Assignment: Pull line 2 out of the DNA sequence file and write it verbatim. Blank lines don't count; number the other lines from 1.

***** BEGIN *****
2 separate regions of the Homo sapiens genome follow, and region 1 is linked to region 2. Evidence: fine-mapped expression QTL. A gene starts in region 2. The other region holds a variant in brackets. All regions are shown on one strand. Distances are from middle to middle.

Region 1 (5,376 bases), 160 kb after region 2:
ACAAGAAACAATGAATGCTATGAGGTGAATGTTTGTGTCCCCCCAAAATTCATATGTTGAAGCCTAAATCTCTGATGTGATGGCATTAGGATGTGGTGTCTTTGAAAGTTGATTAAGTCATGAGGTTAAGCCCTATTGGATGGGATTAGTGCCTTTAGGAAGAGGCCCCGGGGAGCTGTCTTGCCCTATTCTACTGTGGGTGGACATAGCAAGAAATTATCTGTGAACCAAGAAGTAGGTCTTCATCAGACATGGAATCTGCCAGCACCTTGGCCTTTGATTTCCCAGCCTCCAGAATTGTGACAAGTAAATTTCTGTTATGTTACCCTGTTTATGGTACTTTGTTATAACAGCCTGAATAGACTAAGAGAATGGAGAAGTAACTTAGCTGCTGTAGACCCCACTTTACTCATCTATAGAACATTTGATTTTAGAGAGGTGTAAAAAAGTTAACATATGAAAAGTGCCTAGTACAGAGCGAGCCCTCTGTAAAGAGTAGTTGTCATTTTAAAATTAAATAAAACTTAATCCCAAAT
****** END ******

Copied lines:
Region 1 (5,376 bases), 160 kb after region 2: